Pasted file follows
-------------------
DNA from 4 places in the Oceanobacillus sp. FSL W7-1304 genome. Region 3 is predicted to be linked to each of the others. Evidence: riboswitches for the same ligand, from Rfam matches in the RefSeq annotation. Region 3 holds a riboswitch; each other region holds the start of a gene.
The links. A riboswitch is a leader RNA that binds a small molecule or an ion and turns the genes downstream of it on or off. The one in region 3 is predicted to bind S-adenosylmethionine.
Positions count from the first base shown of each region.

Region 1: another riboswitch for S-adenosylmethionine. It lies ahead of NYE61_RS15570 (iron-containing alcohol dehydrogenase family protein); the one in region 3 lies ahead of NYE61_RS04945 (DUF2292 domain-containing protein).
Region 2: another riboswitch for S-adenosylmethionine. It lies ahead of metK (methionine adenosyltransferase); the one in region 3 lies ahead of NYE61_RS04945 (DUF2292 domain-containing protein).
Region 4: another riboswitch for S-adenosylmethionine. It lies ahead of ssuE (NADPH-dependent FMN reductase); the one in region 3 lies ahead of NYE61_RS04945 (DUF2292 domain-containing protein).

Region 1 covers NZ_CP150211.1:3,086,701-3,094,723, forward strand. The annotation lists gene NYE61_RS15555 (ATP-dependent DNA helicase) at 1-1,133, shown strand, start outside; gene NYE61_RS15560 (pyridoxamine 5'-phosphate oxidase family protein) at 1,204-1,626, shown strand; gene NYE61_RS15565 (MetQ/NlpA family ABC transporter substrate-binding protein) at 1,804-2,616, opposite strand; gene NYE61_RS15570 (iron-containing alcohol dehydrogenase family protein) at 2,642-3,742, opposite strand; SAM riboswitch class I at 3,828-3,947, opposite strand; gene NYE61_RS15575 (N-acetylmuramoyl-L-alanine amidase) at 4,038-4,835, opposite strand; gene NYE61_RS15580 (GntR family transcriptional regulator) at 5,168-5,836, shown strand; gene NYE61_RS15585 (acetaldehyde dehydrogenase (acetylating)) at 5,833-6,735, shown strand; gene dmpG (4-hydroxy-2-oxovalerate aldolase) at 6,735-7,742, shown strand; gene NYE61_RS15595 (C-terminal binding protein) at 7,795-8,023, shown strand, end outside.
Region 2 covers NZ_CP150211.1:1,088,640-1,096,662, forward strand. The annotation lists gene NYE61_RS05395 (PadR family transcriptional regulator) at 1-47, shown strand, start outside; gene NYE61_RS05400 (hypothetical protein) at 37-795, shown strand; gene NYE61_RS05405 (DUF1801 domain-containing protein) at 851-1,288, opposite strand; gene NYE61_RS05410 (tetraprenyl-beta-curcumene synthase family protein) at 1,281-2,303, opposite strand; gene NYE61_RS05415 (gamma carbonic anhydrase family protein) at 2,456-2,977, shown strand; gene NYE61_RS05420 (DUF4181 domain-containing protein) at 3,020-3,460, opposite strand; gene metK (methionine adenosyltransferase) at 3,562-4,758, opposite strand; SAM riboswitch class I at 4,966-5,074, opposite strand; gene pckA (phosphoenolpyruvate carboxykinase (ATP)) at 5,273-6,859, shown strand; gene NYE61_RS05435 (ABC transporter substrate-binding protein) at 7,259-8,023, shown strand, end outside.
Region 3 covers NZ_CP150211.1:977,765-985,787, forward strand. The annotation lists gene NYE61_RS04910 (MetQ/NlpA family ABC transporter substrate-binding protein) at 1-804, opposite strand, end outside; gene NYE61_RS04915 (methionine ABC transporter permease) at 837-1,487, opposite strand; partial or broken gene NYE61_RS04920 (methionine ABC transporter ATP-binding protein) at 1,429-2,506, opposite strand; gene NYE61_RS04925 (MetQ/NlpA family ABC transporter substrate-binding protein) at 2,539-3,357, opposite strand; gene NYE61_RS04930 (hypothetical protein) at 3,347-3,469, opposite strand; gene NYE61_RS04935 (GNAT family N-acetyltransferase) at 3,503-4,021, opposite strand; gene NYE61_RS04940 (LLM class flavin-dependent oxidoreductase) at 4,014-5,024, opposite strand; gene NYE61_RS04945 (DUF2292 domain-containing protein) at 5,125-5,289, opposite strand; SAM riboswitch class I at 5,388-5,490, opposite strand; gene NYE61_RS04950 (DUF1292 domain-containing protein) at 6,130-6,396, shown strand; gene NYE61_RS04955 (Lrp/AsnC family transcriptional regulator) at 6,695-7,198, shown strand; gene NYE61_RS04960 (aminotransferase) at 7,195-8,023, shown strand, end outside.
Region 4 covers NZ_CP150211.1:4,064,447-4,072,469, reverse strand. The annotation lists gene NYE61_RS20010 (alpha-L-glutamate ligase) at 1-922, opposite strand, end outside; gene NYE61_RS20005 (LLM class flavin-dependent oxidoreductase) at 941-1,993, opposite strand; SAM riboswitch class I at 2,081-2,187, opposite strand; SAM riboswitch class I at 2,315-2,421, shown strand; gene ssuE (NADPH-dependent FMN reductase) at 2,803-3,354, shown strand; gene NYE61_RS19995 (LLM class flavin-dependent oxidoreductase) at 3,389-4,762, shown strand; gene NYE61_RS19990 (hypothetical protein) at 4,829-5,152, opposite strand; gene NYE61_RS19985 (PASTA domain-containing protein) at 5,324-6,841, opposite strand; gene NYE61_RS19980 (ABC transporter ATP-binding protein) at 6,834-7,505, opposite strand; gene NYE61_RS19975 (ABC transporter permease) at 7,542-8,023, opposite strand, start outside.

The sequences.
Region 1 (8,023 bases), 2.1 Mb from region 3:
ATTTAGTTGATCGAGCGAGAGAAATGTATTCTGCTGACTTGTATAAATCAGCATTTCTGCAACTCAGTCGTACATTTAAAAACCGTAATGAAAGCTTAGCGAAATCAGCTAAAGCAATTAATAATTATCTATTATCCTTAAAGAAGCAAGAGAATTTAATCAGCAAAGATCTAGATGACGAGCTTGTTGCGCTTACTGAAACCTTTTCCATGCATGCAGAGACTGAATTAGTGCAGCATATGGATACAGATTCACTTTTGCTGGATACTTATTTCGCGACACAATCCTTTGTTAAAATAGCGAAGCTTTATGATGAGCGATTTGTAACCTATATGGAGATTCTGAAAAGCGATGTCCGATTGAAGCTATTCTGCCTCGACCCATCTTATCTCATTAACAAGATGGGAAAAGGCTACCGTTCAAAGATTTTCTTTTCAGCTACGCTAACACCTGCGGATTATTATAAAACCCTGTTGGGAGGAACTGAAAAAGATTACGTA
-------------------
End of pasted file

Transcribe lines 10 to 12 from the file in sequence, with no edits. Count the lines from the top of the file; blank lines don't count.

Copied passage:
Region 4 covers NZ_CP150211.1:4,064,447-4,072,469, reverse strand. The annotation lists gene NYE61_RS20010 (alpha-L-glutamate ligase) at 1-922, opposite strand, end outside; gene NYE61_RS20005 (LLM class flavin-dependent oxidoreductase) at 941-1,993, opposite strand; SAM riboswitch class I at 2,081-2,187, opposite strand; SAM riboswitch class I at 2,315-2,421, shown strand; gene ssuE (NADPH-dependent FMN reductase) at 2,803-3,354, shown strand; gene NYE61_RS19995 (LLM class flavin-dependent oxidoreductase) at 3,389-4,762, shown strand; gene NYE61_RS19990 (hypothetical protein) at 4,829-5,152, opposite strand; gene NYE61_RS19985 (PASTA domain-containing protein) at 5,324-6,841, opposite strand; gene NYE61_RS19980 (ABC transporter ATP-binding protein) at 6,834-7,505, opposite strand; gene NYE61_RS19975 (ABC transporter permease) at 7,542-8,023, opposite strand, start outside.

The sequences.
Region 1 (8,023 bases), 2.1 Mb from region 3: